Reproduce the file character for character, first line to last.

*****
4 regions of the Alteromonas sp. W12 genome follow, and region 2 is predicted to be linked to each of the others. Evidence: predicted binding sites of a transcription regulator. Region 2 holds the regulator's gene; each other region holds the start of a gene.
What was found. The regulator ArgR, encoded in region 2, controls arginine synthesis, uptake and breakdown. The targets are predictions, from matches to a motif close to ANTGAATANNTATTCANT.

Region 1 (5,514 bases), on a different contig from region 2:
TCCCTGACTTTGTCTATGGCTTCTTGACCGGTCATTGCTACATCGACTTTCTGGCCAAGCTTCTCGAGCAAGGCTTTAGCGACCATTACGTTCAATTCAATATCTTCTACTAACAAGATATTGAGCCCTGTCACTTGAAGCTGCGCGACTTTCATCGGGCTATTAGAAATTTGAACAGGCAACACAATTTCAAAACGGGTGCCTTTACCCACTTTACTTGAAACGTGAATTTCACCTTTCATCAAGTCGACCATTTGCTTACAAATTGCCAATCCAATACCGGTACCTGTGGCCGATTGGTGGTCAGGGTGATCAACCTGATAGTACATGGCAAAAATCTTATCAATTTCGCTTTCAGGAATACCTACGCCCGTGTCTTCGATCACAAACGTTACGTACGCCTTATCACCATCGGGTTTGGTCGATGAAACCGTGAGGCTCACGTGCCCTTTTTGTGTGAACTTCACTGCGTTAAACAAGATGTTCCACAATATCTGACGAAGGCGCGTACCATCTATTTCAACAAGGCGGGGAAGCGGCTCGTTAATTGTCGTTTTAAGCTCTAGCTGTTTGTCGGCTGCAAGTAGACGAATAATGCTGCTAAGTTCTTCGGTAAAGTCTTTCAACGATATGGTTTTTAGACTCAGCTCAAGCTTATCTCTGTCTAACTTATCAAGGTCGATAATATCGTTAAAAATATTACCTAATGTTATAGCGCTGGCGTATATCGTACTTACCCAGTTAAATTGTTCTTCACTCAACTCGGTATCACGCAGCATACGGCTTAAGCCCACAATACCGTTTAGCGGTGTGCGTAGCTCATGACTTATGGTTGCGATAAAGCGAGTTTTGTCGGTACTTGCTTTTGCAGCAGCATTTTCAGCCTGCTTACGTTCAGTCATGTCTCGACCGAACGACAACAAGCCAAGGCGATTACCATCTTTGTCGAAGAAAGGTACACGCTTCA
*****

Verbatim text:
4 regions of the Alteromonas sp. W12 genome follow, and region 2 is predicted to be linked to each of the others. Evidence: predicted binding sites of a transcription regulator. Region 2 holds the regulator's gene; each other region holds the start of a gene.
What was found. The regulator ArgR, encoded in region 2, controls arginine synthesis, uptake and breakdown. The targets are predictions, from matches to a motif close to ANTGAATANNTATTCANT.

Region 1 (5,514 bases), on a different contig from region 2:
TCCCTGACTTTGTCTATGGCTTCTTGACCGGTCATTGCTACATCGACTTTCTGGCCAAGCTTCTCGAGCAAGGCTTTAGCGACCATTACGTTCAATTCAATATCTTCTACTAACAAGATATTGAGCCCTGTCACTTGAAGCTGCGCGACTTTCATCGGGCTATTAGAAATTTGAACAGGCAACACAATTTCAAAACGGGTGCCTTTACCCACTTTACTTGAAACGTGAATTTCACCTTTCATCAAGTCGACCATTTGCTTACAAATTGCCAATCCAATACCGGTACCTGTGGCCGATTGGTGGTCAGGGTGATCAACCTGATAGTACATGGCAAAAATCTTATCAATTTCGCTTTCAGGAATACCTACGCCCGTGTCTTCGATCACAAACGTTACGTACGCCTTATCACCATCGGGTTTGGTCGATGAAACCGTGAGGCTCACGTGCCCTTTTTGTGTGAACTTCACTGCGTTAAACAAGATGTTCCACAATATCTGACGAAGGCGCGTACCATCTATTTCAACAAGGCGGGGAAGCGGCTCGTTAATTGTCGTTTTAAGCTCTAGCTGTTTGTCGGCTGCAAGTAGACGAATAATGCTGCTAAGTTCTTCGGTAAAGTCTTTCAACGATATGGTTTTTAGACTCAGCTCAAGCTTATCTCTGTCTAACTTATCAAGGTCGATAATATCGTTAAAAATATTACCTAATGTTATAGCGCTGGCGTATATCGTACTTACCCAGTTAAATTGTTCTTCACTCAACTCGGTATCACGCAGCATACGGCTTAAGCCCACAATACCGTTTAGCGGTGTGCGTAGCTCATGACTTATGGTTGCGATAAAGCGAGTTTTGTCGGTACTTGCTTTTGCAGCAGCATTTTCAGCCTGCTTACGTTCAGTCATGTCTCGACCGAACGACAACAAGCCAAGGCGATTACCATCTTTGTCGAAGAAAGGTACACGCTTCA